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New Tech: Amazon Kindle MatchBook

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On Tuesday, September 3, Amazon announced Kindle MatchBook which “will allow users to buy cheap Kindle editions of print book that they’ve purchased from Amazon any time since 1995” (Owen). These e-books may be priced from free to a few dollars. Amazon intends for this service to be available as soon as October 2013 with 10,000 e-books. However, the e-books will not be available for any book purchased on Amazon: publishers need to enroll a title first. Amazon also announced that “going forward, ‘Amazon Publishing will include all its titles in Kindle MatchBook”’ (Owen).

This explosion of e-books is great for readers who now prefer electronic reading. E-book readers are getting less expensive all the time. Personally, I would prefer an opposite relationship: discounted paperback books for already-owned e-books, though I imagine that wouldn’t happen because of costs. It will be interesting to see if many publishers sign up for MatchBook. Maybe this service will end up like Disney Blu-Ray/DVD combos: you buy the Blu-Ray and get the DVD for free.

With MatchBook, the question “where should I read my book?” is no longer an “or” answer. Now, people can have both. From a business viewpoint, offering these books at a discount is like a “buy one get one 50% off” sale; people do not want to miss out on a good deal so the will purchase the additional item even if they don’t need it. Frankly, I can’t understand how MatchBook would be a bad business move. We’ll have to wait until October to see how people respond to this new opportunity.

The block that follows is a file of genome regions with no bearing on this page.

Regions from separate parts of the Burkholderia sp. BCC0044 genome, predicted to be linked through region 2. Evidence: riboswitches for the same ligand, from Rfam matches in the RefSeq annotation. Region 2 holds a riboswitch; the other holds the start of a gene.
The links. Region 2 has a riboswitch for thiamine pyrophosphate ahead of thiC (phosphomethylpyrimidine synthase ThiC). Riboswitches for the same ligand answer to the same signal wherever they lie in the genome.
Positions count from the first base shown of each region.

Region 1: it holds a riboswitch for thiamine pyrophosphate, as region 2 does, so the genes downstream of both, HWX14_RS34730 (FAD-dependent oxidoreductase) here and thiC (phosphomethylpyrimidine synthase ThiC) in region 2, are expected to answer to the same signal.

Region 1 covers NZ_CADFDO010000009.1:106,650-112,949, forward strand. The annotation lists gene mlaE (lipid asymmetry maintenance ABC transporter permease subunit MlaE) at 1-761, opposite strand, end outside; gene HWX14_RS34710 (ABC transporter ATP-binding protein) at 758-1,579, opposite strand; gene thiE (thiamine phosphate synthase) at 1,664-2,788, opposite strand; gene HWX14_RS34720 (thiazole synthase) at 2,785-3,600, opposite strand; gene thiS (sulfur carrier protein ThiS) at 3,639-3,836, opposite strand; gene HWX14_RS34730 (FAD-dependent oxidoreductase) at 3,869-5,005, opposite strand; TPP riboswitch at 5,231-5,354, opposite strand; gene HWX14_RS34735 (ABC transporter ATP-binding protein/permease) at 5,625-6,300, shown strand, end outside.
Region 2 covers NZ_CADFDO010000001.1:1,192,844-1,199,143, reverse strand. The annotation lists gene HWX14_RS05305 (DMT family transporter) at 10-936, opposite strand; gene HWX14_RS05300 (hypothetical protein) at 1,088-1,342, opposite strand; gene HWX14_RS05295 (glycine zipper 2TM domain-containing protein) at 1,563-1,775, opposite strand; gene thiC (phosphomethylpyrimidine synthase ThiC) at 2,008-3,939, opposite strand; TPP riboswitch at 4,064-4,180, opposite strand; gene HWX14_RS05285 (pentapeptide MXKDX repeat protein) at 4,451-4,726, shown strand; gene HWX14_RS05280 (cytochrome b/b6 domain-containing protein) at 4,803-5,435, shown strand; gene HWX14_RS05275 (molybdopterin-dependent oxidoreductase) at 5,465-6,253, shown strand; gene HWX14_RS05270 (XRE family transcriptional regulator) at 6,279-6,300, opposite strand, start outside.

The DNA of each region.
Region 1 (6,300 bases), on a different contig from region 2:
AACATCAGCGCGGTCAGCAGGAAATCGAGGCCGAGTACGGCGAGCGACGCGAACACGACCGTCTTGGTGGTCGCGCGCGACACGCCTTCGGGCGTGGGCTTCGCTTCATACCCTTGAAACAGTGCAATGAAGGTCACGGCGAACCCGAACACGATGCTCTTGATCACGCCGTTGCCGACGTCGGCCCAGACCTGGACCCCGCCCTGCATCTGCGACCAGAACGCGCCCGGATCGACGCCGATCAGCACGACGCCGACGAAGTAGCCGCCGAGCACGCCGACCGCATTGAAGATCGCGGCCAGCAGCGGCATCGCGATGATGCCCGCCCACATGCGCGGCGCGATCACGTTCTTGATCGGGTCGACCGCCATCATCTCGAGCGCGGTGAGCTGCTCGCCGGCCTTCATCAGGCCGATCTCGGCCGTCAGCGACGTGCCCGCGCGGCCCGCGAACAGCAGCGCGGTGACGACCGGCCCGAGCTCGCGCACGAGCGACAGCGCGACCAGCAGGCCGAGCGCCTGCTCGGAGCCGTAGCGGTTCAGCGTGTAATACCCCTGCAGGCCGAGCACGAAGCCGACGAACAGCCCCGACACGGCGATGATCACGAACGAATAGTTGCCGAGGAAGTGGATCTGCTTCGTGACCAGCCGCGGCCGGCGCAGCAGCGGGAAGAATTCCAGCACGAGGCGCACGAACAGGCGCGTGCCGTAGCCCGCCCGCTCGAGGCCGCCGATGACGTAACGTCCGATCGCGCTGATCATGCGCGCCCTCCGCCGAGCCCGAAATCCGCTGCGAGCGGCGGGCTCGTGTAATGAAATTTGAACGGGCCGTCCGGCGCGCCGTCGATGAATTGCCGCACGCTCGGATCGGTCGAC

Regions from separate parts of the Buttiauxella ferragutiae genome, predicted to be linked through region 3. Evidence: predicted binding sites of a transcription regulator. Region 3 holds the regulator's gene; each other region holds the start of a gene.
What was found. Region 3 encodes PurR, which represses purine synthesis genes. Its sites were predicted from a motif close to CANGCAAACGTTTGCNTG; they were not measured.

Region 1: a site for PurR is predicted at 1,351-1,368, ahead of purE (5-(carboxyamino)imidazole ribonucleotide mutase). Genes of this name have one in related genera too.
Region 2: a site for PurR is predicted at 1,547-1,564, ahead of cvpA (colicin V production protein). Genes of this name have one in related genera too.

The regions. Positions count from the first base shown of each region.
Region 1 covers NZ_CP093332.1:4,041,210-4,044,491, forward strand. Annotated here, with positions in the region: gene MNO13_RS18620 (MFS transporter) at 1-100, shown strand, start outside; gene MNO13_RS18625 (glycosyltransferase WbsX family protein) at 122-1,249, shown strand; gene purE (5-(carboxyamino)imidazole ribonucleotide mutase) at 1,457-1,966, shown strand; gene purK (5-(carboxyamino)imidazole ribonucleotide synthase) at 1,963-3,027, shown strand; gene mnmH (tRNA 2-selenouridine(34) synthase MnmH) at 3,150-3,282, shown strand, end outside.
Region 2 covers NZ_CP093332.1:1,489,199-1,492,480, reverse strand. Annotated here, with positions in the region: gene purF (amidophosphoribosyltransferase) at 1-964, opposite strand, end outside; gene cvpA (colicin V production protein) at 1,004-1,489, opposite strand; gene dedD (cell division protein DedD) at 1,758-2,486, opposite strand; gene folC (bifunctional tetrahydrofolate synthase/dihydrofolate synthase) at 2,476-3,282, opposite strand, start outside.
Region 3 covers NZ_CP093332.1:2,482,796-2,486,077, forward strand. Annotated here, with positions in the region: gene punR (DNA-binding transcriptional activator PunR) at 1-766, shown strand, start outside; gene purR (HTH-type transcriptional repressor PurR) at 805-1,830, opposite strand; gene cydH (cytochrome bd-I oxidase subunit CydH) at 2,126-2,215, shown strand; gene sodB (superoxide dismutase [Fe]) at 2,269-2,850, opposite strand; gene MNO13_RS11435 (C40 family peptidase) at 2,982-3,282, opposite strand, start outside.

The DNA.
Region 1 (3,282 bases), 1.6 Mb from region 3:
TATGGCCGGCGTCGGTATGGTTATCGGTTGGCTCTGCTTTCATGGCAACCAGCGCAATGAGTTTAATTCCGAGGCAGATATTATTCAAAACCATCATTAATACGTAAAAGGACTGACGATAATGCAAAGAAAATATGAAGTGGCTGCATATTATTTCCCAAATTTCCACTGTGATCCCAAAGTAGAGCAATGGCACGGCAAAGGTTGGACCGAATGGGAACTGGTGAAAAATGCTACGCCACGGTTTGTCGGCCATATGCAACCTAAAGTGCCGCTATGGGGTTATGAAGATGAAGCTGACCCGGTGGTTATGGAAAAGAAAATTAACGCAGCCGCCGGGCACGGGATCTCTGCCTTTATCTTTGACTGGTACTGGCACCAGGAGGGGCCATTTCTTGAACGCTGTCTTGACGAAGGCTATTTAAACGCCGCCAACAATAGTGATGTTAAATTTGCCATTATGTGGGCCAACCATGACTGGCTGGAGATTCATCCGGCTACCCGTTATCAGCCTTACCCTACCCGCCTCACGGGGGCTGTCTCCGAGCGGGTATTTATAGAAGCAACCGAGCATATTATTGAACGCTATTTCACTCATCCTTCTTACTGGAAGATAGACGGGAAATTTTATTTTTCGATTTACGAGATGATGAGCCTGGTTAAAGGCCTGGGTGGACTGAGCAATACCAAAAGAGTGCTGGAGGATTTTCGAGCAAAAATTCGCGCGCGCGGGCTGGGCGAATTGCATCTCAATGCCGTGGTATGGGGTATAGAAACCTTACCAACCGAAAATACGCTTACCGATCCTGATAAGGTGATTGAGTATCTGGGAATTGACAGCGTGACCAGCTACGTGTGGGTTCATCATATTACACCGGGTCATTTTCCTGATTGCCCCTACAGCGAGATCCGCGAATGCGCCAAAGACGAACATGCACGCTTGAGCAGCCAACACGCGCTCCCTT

Reference

Owen, Laura Hazard. “Amazon’s Kindle MatchBook will let you buy cheap digital editions of print books you already own”. paidContent. GigaOM. 2013. Web. 4 September 2013.

http://paidcontent.org/2013/09/03/amazons-kindle-matchbook-will-let-users-buy-cheap-digital-editions-of-print-books-they-already-own/

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One thought on “New Tech: Amazon Kindle MatchBook

  1. I came across a similar article too! Too bad it’s the catch is that the ebook is not for any book purchased on Amazon and that the publisher has to enroll. Even then it’s if it’s one of the publishers selected books. I think MatchBook is a good business move for Amazon and I suppose publishers too, but where does that leave brick-and-mortar stores? I seems like MatchBook is more like a “Oh, you bought a physical book? Bless you. Here, let us upgrade you to an ebook” sort of situation.

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